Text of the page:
Pathophysiology Of Pneumonia
The invading organism causes symptoms, in part, by provoking an overly exuberant immune response in the lungs. The small blood vessels in the lungs (capillaries) become leaky, and protein-rich fluid seeps into the alveoli. This results in a less functional area for oxygen-carbon dioxide exchange. The patient becomes relatively oxygen deprived, while retaining potentially damaging carbon dioxide. The patient breathes faster and faster, in an effort to bring in more oxygen and blow off more carbon dioxide.
Mucus production is increased, and the leaky capillaries may tinge the mucus with blood. Mucus plugs actually further decrease the efficiency of gas exchange in the lung. The alveoli fill further with fluid and debris from the large number of white blood cells being produced to fight the infection.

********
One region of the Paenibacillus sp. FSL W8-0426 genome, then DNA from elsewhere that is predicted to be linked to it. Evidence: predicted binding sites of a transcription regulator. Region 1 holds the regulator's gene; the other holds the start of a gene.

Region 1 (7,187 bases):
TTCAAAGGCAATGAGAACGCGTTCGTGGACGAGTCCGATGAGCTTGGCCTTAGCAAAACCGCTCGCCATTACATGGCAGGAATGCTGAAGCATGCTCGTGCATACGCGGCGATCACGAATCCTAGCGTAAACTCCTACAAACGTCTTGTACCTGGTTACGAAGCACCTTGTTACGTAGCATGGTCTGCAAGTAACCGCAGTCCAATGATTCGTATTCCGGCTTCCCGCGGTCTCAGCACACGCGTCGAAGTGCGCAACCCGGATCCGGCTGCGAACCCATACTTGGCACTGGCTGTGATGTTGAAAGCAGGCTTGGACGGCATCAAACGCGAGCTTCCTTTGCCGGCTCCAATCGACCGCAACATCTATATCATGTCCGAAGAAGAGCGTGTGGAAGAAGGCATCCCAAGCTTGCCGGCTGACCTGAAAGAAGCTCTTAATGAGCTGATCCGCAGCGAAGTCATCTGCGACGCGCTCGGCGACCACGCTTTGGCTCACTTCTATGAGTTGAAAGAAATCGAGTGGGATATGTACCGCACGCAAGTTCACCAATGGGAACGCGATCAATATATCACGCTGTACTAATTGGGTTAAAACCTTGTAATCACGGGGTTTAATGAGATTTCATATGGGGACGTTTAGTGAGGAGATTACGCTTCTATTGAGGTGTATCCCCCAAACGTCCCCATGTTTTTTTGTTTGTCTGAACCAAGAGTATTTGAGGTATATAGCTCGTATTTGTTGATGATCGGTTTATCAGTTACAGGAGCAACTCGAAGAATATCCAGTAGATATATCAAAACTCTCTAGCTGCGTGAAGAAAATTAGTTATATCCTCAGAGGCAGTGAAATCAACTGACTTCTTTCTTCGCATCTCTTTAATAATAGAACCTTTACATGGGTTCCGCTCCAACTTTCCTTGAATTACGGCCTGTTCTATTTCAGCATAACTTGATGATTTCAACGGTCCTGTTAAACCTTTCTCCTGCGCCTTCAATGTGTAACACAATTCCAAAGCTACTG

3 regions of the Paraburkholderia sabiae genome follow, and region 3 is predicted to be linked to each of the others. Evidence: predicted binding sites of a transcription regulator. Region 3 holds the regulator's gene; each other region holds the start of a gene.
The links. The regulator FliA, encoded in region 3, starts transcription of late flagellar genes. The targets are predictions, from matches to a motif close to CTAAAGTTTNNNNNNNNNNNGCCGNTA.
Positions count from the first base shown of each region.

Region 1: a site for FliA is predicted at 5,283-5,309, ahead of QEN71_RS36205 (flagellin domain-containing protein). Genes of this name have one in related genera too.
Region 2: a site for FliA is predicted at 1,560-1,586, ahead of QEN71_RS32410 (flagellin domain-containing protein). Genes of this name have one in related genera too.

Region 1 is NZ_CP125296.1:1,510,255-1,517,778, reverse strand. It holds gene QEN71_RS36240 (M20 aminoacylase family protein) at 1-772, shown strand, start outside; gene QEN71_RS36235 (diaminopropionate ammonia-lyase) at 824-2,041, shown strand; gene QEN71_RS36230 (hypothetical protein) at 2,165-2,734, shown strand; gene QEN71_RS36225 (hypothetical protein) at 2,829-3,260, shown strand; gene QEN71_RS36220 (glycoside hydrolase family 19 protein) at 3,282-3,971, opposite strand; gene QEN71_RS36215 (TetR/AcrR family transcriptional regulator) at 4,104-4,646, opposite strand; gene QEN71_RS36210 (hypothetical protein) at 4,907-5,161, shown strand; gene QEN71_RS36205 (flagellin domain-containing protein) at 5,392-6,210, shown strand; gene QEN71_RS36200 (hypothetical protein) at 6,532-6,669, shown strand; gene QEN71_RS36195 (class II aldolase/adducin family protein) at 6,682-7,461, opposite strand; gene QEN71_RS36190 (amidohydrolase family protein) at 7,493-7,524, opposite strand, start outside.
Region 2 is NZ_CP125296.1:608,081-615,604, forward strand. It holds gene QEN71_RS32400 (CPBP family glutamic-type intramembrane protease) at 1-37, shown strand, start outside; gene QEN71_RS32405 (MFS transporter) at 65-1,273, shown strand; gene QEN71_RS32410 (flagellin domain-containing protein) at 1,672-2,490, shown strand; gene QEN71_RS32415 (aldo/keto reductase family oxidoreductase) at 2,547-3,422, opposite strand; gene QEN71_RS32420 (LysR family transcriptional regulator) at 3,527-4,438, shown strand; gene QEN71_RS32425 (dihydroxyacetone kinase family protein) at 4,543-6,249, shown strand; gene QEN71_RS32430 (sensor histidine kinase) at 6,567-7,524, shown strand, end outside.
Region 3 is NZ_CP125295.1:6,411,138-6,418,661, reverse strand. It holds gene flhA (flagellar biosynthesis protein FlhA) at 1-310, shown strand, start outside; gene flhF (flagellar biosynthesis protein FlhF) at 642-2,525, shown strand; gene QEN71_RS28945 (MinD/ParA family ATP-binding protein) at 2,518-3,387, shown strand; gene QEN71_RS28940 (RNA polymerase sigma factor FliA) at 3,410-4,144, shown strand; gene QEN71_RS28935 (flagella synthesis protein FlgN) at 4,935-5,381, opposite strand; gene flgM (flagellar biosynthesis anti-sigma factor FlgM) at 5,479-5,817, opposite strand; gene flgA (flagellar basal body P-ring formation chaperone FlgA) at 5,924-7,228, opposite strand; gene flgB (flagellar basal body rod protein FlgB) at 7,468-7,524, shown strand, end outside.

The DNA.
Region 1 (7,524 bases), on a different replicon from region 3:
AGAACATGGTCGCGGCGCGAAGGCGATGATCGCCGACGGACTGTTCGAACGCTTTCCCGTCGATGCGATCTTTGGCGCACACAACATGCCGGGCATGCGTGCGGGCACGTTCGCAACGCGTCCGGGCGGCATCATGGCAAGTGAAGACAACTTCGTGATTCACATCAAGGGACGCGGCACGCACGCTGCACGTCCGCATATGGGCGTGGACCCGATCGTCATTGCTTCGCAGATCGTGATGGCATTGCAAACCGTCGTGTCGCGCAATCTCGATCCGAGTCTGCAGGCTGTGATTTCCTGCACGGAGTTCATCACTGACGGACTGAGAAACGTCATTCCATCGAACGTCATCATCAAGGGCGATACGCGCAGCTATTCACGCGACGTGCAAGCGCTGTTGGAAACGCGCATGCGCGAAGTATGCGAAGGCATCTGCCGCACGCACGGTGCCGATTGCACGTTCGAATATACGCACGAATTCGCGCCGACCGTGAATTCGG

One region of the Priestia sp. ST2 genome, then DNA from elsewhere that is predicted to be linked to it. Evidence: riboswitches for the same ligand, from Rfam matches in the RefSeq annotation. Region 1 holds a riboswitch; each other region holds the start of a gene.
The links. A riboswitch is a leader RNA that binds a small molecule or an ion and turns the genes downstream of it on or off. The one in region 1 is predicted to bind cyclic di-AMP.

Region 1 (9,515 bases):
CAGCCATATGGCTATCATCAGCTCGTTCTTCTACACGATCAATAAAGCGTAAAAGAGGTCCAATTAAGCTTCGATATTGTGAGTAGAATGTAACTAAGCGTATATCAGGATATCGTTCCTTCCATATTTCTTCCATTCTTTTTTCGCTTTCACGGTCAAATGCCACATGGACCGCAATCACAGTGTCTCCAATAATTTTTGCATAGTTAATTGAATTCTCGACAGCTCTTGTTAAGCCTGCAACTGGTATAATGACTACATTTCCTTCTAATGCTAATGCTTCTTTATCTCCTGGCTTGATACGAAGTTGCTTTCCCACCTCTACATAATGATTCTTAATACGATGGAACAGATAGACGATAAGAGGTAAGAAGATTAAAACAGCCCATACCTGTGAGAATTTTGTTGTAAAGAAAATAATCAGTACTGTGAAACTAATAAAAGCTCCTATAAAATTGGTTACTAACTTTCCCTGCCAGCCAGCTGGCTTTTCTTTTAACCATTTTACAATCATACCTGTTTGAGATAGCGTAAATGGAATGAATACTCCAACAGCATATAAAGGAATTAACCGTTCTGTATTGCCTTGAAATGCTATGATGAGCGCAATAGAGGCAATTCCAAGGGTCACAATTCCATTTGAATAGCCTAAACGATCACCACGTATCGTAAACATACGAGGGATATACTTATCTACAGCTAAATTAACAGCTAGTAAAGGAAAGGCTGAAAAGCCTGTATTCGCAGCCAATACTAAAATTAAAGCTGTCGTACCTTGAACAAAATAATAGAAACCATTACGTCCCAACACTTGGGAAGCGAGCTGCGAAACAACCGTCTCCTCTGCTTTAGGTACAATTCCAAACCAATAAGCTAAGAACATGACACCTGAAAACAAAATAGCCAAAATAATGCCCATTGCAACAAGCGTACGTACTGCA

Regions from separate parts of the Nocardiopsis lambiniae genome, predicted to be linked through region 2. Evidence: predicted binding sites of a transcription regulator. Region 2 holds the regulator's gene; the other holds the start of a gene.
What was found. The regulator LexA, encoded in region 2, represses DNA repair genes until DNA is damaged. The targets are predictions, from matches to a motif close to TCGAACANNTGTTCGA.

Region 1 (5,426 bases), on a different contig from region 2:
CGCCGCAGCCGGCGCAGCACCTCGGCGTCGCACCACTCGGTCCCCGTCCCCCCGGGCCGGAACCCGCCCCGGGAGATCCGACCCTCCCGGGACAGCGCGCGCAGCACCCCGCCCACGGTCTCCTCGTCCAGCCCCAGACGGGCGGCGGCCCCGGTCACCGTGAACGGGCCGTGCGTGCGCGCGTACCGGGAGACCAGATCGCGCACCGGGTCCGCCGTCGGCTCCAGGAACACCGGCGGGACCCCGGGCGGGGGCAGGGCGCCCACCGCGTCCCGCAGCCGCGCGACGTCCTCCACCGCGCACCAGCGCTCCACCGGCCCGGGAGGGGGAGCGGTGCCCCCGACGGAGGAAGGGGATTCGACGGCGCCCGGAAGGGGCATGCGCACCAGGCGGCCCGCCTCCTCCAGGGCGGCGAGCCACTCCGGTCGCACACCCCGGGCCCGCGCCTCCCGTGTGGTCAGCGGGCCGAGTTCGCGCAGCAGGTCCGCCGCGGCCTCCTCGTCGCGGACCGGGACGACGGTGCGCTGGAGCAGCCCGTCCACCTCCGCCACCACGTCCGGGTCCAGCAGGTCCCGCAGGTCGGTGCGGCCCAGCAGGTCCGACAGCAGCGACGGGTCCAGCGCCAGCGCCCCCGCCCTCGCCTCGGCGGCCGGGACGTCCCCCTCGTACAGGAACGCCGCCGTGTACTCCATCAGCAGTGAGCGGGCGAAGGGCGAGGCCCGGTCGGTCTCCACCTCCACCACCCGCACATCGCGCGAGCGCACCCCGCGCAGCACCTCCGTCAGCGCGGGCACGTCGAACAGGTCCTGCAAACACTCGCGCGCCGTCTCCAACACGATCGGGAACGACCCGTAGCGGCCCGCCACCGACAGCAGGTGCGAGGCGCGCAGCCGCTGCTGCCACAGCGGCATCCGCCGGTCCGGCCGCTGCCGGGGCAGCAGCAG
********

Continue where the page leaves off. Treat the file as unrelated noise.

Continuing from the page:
Consolidation, a feature of bacterial pneumonias, occurs when the alveoli, which are normally hollow air spaces within the lung, instead become solid, due to quantities of fluid and debris.
Viral pneumonias, and mycoplasma pneumonias, do not result in consolidation. These types of pneumonia primarily infect the walls of the alveoli and the parenchyma of the lung.
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